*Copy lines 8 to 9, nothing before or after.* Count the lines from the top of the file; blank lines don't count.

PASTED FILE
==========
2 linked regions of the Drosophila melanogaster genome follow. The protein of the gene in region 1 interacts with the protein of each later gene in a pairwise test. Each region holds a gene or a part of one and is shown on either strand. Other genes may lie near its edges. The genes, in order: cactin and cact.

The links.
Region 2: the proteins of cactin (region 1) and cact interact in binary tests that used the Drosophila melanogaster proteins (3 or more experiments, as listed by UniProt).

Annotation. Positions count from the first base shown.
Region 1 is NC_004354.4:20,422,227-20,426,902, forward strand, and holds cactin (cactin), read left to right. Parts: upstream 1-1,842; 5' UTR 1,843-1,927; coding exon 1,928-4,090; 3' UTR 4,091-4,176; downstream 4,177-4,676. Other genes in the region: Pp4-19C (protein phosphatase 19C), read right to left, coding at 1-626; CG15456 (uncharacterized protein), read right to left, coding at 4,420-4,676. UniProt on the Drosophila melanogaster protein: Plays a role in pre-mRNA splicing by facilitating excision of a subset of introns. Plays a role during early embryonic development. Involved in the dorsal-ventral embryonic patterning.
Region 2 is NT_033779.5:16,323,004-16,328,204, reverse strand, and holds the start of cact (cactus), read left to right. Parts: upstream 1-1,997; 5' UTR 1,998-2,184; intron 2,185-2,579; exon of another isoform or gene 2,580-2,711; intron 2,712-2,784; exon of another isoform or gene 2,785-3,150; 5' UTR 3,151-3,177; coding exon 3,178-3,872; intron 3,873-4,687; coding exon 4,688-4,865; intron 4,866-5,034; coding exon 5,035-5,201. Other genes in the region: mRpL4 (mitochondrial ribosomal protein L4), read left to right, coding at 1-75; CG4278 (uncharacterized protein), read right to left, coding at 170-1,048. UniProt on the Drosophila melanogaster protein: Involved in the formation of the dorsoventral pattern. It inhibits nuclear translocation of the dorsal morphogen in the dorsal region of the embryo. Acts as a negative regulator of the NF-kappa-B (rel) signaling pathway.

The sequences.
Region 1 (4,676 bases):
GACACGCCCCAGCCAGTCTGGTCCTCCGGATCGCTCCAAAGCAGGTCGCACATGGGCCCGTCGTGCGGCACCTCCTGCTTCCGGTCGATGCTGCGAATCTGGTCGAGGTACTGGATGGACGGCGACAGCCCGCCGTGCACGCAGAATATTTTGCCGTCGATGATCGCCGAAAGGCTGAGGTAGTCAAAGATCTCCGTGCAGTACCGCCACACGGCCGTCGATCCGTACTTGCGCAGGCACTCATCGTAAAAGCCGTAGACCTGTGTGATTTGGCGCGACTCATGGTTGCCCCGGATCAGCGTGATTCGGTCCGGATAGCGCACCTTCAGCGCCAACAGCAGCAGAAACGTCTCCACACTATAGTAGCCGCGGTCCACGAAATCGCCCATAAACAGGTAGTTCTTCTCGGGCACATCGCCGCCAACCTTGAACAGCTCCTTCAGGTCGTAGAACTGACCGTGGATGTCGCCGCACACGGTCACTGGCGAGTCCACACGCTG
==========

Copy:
Region 1 (4,676 bases):
GACACGCCCCAGCCAGTCTGGTCCTCCGGATCGCTCCAAAGCAGGTCGCACATGGGCCCGTCGTGCGGCACCTCCTGCTTCCGGTCGATGCTGCGAATCTGGTCGAGGTACTGGATGGACGGCGACAGCCCGCCGTGCACGCAGAATATTTTGCCGTCGATGATCGCCGAAAGGCTGAGGTAGTCAAAGATCTCCGTGCAGTACCGCCACACGGCCGTCGATCCGTACTTGCGCAGGCACTCATCGTAAAAGCCGTAGACCTGTGTGATTTGGCGCGACTCATGGTTGCCCCGGATCAGCGTGATTCGGTCCGGATAGCGCACCTTCAGCGCCAACAGCAGCAGAAACGTCTCCACACTATAGTAGCCGCGGTCCACGAAATCGCCCATAAACAGGTAGTTCTTCTCGGGCACATCGCCGCCAACCTTGAACAGCTCCTTCAGGTCGTAGAACTGACCGTGGATGTCGCCGCACACGGTCACTGGCGAGTCCACACGCTG